The Court of Civil Appeals summarily determined that it found no basis for reversing the judgment of the Circuit Court. In confirming the Circuit Court’s analysis relating to the potential applicability of Ala. Code Sec. 40-23-68(b), the Court of Civil Appeals noted that SBC did not retain employees or agents under contract in Alabama, and SBC did not receive and accept orders from Alabama residents within the state of Alabama. Therefore, SBC had no specific obligation to collect use tax based on its activities. The Court of Civil Appeals likewise rejected the Department’s argument that Ala. Code Sec. 40-23-190(b) applied because of Scholastic’s in-state activities, as the Department did not argue or explain how the assessment against SBC would be upheld based on that statute. Finally, the Court of Civil Appeals held that the Department had not demonstrated that SBC was subject to the obligation to collect and remit use tax under Ala. Code Sec. 40-23-68, and therefore, found no basis to reverse the judgment and reinstate the assessment under Ala. Code Sec. 41-4-116.
Court’s brief foray into Wayfair
During the course of the Court of Civil Appeals’ review of the record, both parties were asked to submit briefs addressing the effect, if any, of South Dakota v. Wayfair
on nexus-creating activities in Alabama, even though the audit period in question occurred well prior to the Wayfair
decision. SBC opined that the application of Wayfair
was unnecessary, as the case should be decided solely on statutory grounds, of which SBC did not meet. The Department, in its brief, put forth the contention that the decision in Wayfair
strengthened its position as Wayfair
established the test to determine what constitutes substantial nexus, and would allow Alabama to tax an entity with extensive business connections and economic presence in the state. The Court of Civil Appeals ultimately did not reach the question of the Department’s potential reach under Wayfair
, as the Department was unable to show that it could impose an obligation to collect use tax on SBC. In addition, the Court of Civil Appeals refused to express an opinion on whether, under a different result in this case, Alabama could constitutionally impose use tax obligations on SBC in light of Wayfair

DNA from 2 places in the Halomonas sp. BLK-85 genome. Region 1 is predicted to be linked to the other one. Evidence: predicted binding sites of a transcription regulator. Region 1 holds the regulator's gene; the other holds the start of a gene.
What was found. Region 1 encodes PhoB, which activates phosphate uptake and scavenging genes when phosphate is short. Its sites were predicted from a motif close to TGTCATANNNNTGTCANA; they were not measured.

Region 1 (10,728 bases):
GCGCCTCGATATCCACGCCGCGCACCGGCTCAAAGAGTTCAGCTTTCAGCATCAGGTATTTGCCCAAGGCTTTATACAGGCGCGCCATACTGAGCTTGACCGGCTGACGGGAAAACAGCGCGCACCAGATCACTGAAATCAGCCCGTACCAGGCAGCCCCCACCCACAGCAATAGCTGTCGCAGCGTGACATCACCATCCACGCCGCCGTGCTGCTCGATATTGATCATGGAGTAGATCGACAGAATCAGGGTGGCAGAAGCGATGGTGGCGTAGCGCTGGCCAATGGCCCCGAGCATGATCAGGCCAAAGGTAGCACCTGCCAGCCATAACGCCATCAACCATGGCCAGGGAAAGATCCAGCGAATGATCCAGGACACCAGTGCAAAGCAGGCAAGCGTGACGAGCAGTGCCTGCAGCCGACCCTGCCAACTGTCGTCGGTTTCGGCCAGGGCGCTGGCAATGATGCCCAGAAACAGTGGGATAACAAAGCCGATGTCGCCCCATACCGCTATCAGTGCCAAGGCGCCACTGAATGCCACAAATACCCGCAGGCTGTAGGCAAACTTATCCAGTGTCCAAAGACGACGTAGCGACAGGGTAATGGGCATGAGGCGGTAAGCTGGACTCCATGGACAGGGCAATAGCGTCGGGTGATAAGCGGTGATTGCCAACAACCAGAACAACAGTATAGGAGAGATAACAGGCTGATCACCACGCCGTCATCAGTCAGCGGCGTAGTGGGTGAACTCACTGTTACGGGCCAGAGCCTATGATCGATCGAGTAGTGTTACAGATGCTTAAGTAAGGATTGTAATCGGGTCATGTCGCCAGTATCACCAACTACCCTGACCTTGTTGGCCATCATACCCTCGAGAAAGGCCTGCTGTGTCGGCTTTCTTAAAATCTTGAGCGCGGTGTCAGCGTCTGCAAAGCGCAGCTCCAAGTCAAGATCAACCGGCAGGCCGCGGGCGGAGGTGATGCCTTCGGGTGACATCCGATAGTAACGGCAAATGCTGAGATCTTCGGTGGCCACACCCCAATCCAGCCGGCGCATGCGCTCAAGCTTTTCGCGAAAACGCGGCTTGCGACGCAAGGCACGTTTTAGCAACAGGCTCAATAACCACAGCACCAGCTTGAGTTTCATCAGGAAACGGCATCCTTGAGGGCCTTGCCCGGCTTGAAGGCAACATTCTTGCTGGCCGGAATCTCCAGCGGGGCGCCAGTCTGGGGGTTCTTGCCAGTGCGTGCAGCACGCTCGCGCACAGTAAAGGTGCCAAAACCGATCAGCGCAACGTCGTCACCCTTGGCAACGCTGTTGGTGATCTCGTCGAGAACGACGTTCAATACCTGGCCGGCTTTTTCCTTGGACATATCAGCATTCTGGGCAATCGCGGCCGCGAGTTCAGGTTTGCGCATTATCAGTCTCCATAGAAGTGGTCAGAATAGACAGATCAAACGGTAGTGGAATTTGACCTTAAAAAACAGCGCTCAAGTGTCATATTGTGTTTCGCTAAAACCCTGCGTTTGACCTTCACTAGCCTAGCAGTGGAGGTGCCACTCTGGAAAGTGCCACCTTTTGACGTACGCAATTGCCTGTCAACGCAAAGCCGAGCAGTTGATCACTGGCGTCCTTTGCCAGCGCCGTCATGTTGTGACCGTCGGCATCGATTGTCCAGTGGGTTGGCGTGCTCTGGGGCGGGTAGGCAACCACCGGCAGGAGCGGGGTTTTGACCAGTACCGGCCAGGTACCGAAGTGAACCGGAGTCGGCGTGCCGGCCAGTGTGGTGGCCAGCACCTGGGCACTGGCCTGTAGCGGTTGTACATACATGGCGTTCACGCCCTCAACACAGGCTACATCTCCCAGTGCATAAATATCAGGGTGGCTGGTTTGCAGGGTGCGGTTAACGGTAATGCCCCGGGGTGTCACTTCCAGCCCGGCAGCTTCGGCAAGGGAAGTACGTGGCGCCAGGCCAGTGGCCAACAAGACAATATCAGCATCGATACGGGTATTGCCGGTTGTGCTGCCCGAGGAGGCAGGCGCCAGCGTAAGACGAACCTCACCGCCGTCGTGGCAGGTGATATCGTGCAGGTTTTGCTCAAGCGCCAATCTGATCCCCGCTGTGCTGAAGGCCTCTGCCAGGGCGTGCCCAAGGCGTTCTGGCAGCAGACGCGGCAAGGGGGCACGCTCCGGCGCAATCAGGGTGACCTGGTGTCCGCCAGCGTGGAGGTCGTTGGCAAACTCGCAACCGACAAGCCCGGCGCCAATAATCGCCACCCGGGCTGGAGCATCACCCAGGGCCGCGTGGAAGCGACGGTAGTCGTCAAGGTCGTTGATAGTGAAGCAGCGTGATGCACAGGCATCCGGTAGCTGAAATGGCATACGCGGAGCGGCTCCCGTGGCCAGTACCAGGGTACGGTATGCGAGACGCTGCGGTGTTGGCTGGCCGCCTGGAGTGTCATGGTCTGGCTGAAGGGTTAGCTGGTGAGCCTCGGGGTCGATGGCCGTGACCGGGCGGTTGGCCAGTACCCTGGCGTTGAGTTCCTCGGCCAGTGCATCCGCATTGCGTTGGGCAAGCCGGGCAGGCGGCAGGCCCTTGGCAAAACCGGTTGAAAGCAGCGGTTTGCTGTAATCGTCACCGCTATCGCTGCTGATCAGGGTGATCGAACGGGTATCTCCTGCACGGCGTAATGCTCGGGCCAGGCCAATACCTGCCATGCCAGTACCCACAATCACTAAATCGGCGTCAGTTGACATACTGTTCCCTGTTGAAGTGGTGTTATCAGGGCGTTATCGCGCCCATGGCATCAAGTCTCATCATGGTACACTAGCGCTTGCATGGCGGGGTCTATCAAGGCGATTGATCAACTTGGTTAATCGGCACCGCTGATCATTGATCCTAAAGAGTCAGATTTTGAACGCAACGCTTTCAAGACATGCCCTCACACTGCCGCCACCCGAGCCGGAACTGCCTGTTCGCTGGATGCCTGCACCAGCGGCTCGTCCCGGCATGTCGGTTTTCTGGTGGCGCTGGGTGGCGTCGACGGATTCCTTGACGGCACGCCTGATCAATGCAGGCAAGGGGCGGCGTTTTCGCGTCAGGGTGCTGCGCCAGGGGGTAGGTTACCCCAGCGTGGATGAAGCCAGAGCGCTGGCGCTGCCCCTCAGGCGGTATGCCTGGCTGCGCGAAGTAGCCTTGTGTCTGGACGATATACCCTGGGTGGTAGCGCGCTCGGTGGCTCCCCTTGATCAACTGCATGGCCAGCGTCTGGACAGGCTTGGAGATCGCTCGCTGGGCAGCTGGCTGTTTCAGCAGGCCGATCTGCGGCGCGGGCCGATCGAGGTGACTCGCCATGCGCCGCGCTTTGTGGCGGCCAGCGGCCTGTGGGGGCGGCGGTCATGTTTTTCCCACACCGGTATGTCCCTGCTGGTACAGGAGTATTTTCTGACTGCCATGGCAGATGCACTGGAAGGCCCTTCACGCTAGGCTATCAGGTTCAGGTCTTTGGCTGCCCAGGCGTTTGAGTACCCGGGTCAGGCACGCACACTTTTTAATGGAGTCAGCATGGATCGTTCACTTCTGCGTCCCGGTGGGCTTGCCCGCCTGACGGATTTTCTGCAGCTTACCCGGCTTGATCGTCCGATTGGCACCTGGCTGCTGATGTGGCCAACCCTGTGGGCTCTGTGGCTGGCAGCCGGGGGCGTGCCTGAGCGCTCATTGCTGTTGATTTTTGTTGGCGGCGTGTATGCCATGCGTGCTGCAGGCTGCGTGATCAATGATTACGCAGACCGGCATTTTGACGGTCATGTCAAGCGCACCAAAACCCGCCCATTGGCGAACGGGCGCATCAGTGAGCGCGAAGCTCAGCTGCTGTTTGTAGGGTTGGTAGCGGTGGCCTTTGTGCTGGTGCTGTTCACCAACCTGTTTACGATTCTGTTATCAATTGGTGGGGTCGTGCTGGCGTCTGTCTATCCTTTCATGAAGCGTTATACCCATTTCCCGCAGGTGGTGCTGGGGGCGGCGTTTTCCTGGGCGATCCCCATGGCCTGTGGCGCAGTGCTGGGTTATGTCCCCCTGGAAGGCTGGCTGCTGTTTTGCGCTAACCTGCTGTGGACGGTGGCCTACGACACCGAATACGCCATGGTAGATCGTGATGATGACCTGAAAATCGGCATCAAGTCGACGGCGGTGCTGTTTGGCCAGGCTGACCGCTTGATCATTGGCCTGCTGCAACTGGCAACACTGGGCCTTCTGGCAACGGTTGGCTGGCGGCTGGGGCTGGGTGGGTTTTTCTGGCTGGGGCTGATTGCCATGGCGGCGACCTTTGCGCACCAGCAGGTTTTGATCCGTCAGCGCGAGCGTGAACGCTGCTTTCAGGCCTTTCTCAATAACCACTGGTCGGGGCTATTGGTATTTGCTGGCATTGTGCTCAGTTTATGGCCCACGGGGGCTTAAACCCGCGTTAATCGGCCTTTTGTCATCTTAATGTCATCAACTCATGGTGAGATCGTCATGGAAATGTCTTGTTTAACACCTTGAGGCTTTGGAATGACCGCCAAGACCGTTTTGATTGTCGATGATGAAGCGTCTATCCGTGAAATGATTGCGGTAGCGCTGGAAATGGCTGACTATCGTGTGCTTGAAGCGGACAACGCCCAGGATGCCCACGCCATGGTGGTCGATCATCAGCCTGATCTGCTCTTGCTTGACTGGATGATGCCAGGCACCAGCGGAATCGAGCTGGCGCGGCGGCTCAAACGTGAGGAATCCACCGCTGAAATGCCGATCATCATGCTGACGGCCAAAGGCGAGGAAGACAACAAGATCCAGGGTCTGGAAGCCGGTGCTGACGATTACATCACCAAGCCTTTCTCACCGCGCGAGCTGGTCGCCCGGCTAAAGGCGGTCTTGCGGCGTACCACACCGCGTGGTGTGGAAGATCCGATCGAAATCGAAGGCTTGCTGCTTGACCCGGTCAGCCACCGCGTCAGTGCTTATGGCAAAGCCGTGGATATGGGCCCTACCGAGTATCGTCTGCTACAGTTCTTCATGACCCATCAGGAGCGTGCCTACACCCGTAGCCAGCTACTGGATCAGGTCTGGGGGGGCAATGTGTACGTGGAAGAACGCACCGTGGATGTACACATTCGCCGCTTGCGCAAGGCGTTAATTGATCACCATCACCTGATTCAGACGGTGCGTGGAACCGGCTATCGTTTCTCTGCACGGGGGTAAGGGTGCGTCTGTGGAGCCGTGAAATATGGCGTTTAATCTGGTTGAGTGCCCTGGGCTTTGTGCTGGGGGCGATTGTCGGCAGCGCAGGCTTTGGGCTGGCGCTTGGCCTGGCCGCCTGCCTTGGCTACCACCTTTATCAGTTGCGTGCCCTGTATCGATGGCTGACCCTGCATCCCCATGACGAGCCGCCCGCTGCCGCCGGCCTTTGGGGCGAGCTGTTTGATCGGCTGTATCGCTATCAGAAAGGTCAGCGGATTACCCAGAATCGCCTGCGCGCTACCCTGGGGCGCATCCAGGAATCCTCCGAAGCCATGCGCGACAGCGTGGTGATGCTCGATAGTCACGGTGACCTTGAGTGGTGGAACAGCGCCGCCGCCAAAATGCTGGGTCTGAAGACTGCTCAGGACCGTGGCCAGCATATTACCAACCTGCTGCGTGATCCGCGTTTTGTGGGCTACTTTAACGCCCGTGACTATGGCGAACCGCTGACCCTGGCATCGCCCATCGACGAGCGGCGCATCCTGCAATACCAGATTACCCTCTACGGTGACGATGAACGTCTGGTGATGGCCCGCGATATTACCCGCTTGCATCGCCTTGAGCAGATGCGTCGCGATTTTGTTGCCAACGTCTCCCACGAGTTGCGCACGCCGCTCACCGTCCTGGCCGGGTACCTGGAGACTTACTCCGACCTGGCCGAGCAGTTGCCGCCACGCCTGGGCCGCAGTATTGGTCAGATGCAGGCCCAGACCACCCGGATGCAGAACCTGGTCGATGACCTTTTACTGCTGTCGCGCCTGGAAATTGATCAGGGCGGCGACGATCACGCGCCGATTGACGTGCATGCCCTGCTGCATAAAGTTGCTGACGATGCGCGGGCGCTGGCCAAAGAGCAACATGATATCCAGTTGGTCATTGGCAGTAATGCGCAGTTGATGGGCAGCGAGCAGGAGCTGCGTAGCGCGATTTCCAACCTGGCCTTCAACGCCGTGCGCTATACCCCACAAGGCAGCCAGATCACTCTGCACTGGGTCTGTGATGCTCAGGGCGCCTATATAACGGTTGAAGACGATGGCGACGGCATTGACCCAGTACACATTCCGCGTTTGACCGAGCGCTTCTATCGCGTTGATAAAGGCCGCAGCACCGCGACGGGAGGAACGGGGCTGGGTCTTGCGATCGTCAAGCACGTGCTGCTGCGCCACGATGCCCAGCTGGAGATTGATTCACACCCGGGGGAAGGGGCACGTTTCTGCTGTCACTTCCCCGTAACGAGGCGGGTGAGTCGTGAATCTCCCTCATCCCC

Scholastic has a storied history of litigation surrounding the question of whether a jurisdiction can impose a sales and/or use tax on an out-of-state seller, with mixed results. In the pre-Wayfair
world of nexus, statutes designed to require out-of-state sellers to collect and remit sales tax have not always been successful from the state perspective. The Alabama courts’ statutory interpretation proves that distinctive fact patterns (as reflected by the SBC model) and non-uniform sales tax nexus statutes will result in inconsistent nexus findings on a multistate basis.
It is interesting that the Court of Civil Appeals asked for both parties to comment on the application of Wayfair
, so soon after the decision, even though it would have been very difficult for the Court of Civil Appeals to hold that Wayfair
could be applied retroactively to SBC. Not surprisingly, SBC wanted to stick to the parameters of its own case, and not opine on what Wayfair
could bring to bear on its business model, while the Department looked to do the opposite. While SBC was successful in arguing their position in this case, that may not be the result for periods after June 21, 2018,5
based on state adoption of economic nexus provisions en masse. Post-Wayfair
, remote sellers have entered a regime in which their physical presence connections to a state may not matter as much, to the extent that newly minted de minimis sales/transaction thresholds are met.6
This content supports Grant Thornton LLP’s marketing of professional services and is not written tax advice directed at the particular facts and circumstances of any person. If you are interested in the topics presented herein, we encourage you to contact us or an independent tax professional to discuss their potential application to your particular situation. Nothing herein shall be construed as imposing a limitation on any person from disclosing the tax treatment or tax structure of any matter addressed herein. To the extent this content may be considered to contain written tax advice, any written advice contained in, forwarded with or attached to this content is not intended by Grant Thornton LLP to be used, and cannot be used, by any person for the purpose of avoiding penalties that may be imposed under the Internal Revenue Code.
The information contained herein is general in nature and is based on authorities that are subject to change. It is not, and should not be construed as, accounting, legal or tax advice provided by Grant Thornton LLP to the reader. This material may not be applicable to, or suitable for, the reader’s specific circumstances or needs and may require consideration of tax and nontax factors not described herein. Contact Grant Thornton LLP or other tax professionals prior to taking any action based upon this information. Changes in tax laws or other factors could affect, on a prospective or retroactive basis, the information contained herein; Grant Thornton LLP assumes no obligation to inform the reader of any such changes. All references to “Section,” “Sec.,” or “§” refer to the Internal Revenue Code of 1986, as amended.